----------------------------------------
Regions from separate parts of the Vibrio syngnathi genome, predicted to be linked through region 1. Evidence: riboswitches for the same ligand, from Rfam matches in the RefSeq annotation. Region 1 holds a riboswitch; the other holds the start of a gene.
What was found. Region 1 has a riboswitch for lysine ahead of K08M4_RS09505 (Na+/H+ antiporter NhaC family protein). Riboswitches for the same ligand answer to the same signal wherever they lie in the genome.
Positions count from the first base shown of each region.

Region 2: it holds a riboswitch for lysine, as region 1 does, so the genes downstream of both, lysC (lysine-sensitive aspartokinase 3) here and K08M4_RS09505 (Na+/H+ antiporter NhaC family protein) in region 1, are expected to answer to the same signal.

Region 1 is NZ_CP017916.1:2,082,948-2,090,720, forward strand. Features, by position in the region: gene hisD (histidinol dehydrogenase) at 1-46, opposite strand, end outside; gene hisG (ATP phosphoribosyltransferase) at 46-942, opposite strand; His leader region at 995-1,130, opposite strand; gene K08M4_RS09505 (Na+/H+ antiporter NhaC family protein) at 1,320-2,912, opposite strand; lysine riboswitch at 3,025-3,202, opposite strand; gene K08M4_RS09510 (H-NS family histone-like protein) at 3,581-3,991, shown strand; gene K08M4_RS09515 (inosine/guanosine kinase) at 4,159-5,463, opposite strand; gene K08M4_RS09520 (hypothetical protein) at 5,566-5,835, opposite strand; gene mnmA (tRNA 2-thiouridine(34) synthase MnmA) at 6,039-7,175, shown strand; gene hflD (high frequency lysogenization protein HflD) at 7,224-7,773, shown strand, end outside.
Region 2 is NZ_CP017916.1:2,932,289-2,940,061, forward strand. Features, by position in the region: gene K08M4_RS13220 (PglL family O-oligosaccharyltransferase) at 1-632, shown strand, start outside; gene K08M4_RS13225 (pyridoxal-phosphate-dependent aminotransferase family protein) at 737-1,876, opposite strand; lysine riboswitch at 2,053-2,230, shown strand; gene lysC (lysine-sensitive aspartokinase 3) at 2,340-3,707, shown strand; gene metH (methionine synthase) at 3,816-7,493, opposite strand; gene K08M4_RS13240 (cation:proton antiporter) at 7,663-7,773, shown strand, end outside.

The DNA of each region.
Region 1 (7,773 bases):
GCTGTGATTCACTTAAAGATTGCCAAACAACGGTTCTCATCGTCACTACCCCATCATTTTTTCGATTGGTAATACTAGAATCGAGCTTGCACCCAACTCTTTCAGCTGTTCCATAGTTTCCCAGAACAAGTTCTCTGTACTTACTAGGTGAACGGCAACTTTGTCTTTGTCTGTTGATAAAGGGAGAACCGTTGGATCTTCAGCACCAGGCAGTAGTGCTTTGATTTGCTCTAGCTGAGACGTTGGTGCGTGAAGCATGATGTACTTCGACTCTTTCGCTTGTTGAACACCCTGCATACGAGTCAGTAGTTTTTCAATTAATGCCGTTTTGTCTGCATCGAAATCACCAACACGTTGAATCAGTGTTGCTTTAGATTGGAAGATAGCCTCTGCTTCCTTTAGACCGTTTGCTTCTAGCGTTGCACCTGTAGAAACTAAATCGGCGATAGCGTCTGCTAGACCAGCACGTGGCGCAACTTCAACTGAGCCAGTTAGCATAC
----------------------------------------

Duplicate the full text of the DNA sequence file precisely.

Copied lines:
Regions from separate parts of the Vibrio syngnathi genome, predicted to be linked through region 1. Evidence: riboswitches for the same ligand, from Rfam matches in the RefSeq annotation. Region 1 holds a riboswitch; the other holds the start of a gene.
What was found. Region 1 has a riboswitch for lysine ahead of K08M4_RS09505 (Na+/H+ antiporter NhaC family protein). Riboswitches for the same ligand answer to the same signal wherever they lie in the genome.
Positions count from the first base shown of each region.

Region 2: it holds a riboswitch for lysine, as region 1 does, so the genes downstream of both, lysC (lysine-sensitive aspartokinase 3) here and K08M4_RS09505 (Na+/H+ antiporter NhaC family protein) in region 1, are expected to answer to the same signal.

Region 1 is NZ_CP017916.1:2,082,948-2,090,720, forward strand. Features, by position in the region: gene hisD (histidinol dehydrogenase) at 1-46, opposite strand, end outside; gene hisG (ATP phosphoribosyltransferase) at 46-942, opposite strand; His leader region at 995-1,130, opposite strand; gene K08M4_RS09505 (Na+/H+ antiporter NhaC family protein) at 1,320-2,912, opposite strand; lysine riboswitch at 3,025-3,202, opposite strand; gene K08M4_RS09510 (H-NS family histone-like protein) at 3,581-3,991, shown strand; gene K08M4_RS09515 (inosine/guanosine kinase) at 4,159-5,463, opposite strand; gene K08M4_RS09520 (hypothetical protein) at 5,566-5,835, opposite strand; gene mnmA (tRNA 2-thiouridine(34) synthase MnmA) at 6,039-7,175, shown strand; gene hflD (high frequency lysogenization protein HflD) at 7,224-7,773, shown strand, end outside.
Region 2 is NZ_CP017916.1:2,932,289-2,940,061, forward strand. Features, by position in the region: gene K08M4_RS13220 (PglL family O-oligosaccharyltransferase) at 1-632, shown strand, start outside; gene K08M4_RS13225 (pyridoxal-phosphate-dependent aminotransferase family protein) at 737-1,876, opposite strand; lysine riboswitch at 2,053-2,230, shown strand; gene lysC (lysine-sensitive aspartokinase 3) at 2,340-3,707, shown strand; gene metH (methionine synthase) at 3,816-7,493, opposite strand; gene K08M4_RS13240 (cation:proton antiporter) at 7,663-7,773, shown strand, end outside.

The DNA of each region.
Region 1 (7,773 bases):
GCTGTGATTCACTTAAAGATTGCCAAACAACGGTTCTCATCGTCACTACCCCATCATTTTTTCGATTGGTAATACTAGAATCGAGCTTGCACCCAACTCTTTCAGCTGTTCCATAGTTTCCCAGAACAAGTTCTCTGTACTTACTAGGTGAACGGCAACTTTGTCTTTGTCTGTTGATAAAGGGAGAACCGTTGGATCTTCAGCACCAGGCAGTAGTGCTTTGATTTGCTCTAGCTGAGACGTTGGTGCGTGAAGCATGATGTACTTCGACTCTTTCGCTTGTTGAACACCCTGCATACGAGTCAGTAGTTTTTCAATTAATGCCGTTTTGTCTGCATCGAAATCACCAACACGTTGAATCAGTGTTGCTTTAGATTGGAAGATAGCCTCTGCTTCCTTTAGACCGTTTGCTTCTAGCGTTGCACCTGTAGAAACTAAATCGGCGATAGCGTCTGCTAGACCAGCACGTGGCGCAACTTCAACTGAGCCAGTTAGCATAC